For immediate release: August 4, 2004
For more information contact:
Robert Weissman, 202-387-8030; 202-360-1844 (cell)
James Love, +33-626-917-934 (cell)
Joy Spencer, 202-387-8030; 703-727-6761 (cell)
Today the National Institutes of Health denied a request by Essential Inventions, Inc. that the government exercise its authority to permit generic competition for an overpriced drug invented on a government grant.
Essential Inventions, Inc., a nonprofit corporation created to distribute affordable public health and other inventions, in January petitioned the government to exercise its "march-in" rights under the federal Bayh-Dole Act and authorize generic competition for the anti-AIDS drug Norvir.
Essential Inventions also filed a march-in petition related to Xalatan, used to treat glaucoma and marketed by Pfizer. That request remains pending.
Invented on a government grant, Norvir is marketed by Abbott Laboratories. After a recent price increase, Norvir is now 5 to 10 times more expensive in the United States than in other high-income countries.
"Essential Inventions is asking the Bush Administration to adopt a simple rule -- U.S. consumers should not pay more for drugs invented on government grants," said Essential Inventions President James Love. "We will appeal the NIH decision to Health and Human Services Secretary Tommy Thompson," said Love.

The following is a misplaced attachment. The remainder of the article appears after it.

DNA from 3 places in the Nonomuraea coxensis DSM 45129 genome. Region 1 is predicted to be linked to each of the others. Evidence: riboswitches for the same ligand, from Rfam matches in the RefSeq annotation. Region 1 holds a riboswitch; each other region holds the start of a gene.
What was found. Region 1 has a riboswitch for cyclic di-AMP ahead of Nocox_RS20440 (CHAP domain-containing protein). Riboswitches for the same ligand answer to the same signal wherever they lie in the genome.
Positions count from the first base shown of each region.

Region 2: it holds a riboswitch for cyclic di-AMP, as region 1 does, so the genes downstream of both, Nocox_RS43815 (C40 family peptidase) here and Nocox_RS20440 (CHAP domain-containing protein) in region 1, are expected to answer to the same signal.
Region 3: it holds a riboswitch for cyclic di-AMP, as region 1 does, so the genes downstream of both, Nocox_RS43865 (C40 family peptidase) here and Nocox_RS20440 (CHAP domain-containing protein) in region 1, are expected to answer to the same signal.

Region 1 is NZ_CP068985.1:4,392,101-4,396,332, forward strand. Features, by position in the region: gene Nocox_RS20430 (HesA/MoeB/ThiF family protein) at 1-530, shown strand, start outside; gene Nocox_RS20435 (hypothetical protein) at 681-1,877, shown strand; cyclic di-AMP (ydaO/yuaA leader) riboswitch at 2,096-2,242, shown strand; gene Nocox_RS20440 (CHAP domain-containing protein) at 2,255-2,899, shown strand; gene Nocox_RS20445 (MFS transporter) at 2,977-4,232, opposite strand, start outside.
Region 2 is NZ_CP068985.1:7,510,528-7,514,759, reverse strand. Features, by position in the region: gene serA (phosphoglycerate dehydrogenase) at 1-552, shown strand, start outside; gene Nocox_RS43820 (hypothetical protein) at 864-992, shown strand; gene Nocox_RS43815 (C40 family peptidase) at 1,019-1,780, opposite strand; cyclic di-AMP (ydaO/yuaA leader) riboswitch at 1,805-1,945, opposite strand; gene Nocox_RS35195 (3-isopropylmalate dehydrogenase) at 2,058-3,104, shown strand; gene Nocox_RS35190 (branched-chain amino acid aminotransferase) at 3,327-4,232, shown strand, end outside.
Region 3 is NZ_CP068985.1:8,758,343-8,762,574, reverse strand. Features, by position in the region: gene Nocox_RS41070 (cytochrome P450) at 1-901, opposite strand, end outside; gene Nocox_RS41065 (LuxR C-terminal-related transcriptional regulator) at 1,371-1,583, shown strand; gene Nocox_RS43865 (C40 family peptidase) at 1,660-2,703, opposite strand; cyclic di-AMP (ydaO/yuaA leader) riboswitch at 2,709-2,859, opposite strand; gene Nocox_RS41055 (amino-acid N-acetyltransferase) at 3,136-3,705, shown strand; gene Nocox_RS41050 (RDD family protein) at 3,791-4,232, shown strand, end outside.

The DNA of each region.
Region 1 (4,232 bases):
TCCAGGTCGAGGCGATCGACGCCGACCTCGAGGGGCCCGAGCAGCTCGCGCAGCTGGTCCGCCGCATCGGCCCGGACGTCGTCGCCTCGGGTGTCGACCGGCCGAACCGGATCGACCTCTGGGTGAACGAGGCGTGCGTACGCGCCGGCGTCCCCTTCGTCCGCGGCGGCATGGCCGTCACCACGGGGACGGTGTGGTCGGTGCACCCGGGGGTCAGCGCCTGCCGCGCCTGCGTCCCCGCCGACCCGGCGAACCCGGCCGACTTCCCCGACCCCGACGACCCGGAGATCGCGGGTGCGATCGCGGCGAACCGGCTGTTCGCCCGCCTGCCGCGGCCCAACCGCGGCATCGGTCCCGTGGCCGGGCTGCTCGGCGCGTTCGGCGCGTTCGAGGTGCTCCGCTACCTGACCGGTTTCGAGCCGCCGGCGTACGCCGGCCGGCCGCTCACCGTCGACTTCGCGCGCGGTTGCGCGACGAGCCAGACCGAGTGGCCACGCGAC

"The NIH erred in today's decision," said Robert Weissman, Essential Inventions General Counsel. "The plain language of the Bayh-Dole Act says that government funded inventions should be made 'available to public on reasonable terms.' There is nothing reasonable about paying 5 to 10 times more in the United States for Norvir than Abbott charges consumers anywhere else on earth."
"The public investment in Norvir was huge," said Love. "Not only did the U.S. government give Abbott the $3.5 million grant that led to the invention of Norvir, but it did so at the most risky stage of development. The 'risk adjusted' value of the government's investment (taking into account projects that do not succeed) was more than $200 million. Moreover, the NIH spent millions more on more than 600 other Norvir grants. Abbott's actual investments in Norvir at the time of FDA approval were probably close to $30 million. In any case, Abbott has made billions off this government-funded invention, even before the company raised the price by 400 percent."